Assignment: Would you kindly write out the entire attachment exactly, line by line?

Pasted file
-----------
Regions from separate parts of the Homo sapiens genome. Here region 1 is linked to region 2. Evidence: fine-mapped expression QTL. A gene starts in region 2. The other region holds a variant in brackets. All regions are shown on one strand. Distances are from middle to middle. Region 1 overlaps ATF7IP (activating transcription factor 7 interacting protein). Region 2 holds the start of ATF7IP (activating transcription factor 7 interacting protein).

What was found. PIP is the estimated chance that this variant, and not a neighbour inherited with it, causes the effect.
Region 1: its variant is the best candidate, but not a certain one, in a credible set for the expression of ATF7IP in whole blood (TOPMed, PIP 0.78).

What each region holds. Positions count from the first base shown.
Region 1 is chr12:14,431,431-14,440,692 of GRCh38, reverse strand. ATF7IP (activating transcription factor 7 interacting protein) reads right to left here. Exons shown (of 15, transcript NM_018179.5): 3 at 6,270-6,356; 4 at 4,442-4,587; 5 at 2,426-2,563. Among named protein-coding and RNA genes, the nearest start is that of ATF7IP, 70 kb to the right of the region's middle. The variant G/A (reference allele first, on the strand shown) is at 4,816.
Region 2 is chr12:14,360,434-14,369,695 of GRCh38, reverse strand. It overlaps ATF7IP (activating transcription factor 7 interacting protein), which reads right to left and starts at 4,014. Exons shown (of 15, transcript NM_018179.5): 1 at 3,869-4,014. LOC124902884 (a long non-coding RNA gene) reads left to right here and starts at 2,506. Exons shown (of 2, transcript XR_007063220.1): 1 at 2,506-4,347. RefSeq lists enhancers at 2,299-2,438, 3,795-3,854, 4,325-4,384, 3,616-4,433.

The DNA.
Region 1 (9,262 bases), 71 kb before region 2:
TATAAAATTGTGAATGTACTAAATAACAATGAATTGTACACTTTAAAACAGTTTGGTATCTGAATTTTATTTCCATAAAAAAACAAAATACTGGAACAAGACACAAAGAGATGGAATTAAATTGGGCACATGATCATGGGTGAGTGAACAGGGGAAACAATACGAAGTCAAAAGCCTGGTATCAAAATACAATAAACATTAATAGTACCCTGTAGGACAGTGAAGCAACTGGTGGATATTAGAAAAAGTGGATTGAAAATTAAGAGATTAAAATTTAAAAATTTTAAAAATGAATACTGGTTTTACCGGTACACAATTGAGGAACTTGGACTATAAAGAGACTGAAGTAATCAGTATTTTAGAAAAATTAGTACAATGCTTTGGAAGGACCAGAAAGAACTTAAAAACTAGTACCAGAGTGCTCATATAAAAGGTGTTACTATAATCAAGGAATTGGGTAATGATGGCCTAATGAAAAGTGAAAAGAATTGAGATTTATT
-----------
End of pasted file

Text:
Regions from separate parts of the Homo sapiens genome. Here region 1 is linked to region 2. Evidence: fine-mapped expression QTL. A gene starts in region 2. The other region holds a variant in brackets. All regions are shown on one strand. Distances are from middle to middle. Region 1 overlaps ATF7IP (activating transcription factor 7 interacting protein). Region 2 holds the start of ATF7IP (activating transcription factor 7 interacting protein).

What was found. PIP is the estimated chance that this variant, and not a neighbour inherited with it, causes the effect.
Region 1: its variant is the best candidate, but not a certain one, in a credible set for the expression of ATF7IP in whole blood (TOPMed, PIP 0.78).

What each region holds. Positions count from the first base shown.
Region 1 is chr12:14,431,431-14,440,692 of GRCh38, reverse strand. ATF7IP (activating transcription factor 7 interacting protein) reads right to left here. Exons shown (of 15, transcript NM_018179.5): 3 at 6,270-6,356; 4 at 4,442-4,587; 5 at 2,426-2,563. Among named protein-coding and RNA genes, the nearest start is that of ATF7IP, 70 kb to the right of the region's middle. The variant G/A (reference allele first, on the strand shown) is at 4,816.
Region 2 is chr12:14,360,434-14,369,695 of GRCh38, reverse strand. It overlaps ATF7IP (activating transcription factor 7 interacting protein), which reads right to left and starts at 4,014. Exons shown (of 15, transcript NM_018179.5): 1 at 3,869-4,014. LOC124902884 (a long non-coding RNA gene) reads left to right here and starts at 2,506. Exons shown (of 2, transcript XR_007063220.1): 1 at 2,506-4,347. RefSeq lists enhancers at 2,299-2,438, 3,795-3,854, 4,325-4,384, 3,616-4,433.

The DNA.
Region 1 (9,262 bases), 71 kb before region 2:
TATAAAATTGTGAATGTACTAAATAACAATGAATTGTACACTTTAAAACAGTTTGGTATCTGAATTTTATTTCCATAAAAAAACAAAATACTGGAACAAGACACAAAGAGATGGAATTAAATTGGGCACATGATCATGGGTGAGTGAACAGGGGAAACAATACGAAGTCAAAAGCCTGGTATCAAAATACAATAAACATTAATAGTACCCTGTAGGACAGTGAAGCAACTGGTGGATATTAGAAAAAGTGGATTGAAAATTAAGAGATTAAAATTTAAAAATTTTAAAAATGAATACTGGTTTTACCGGTACACAATTGAGGAACTTGGACTATAAAGAGACTGAAGTAATCAGTATTTTAGAAAAATTAGTACAATGCTTTGGAAGGACCAGAAAGAACTTAAAAACTAGTACCAGAGTGCTCATATAAAAGGTGTTACTATAATCAAGGAATTGGGTAATGATGGCCTAATGAAAAGTGAAAAGAATTGAGATTTATT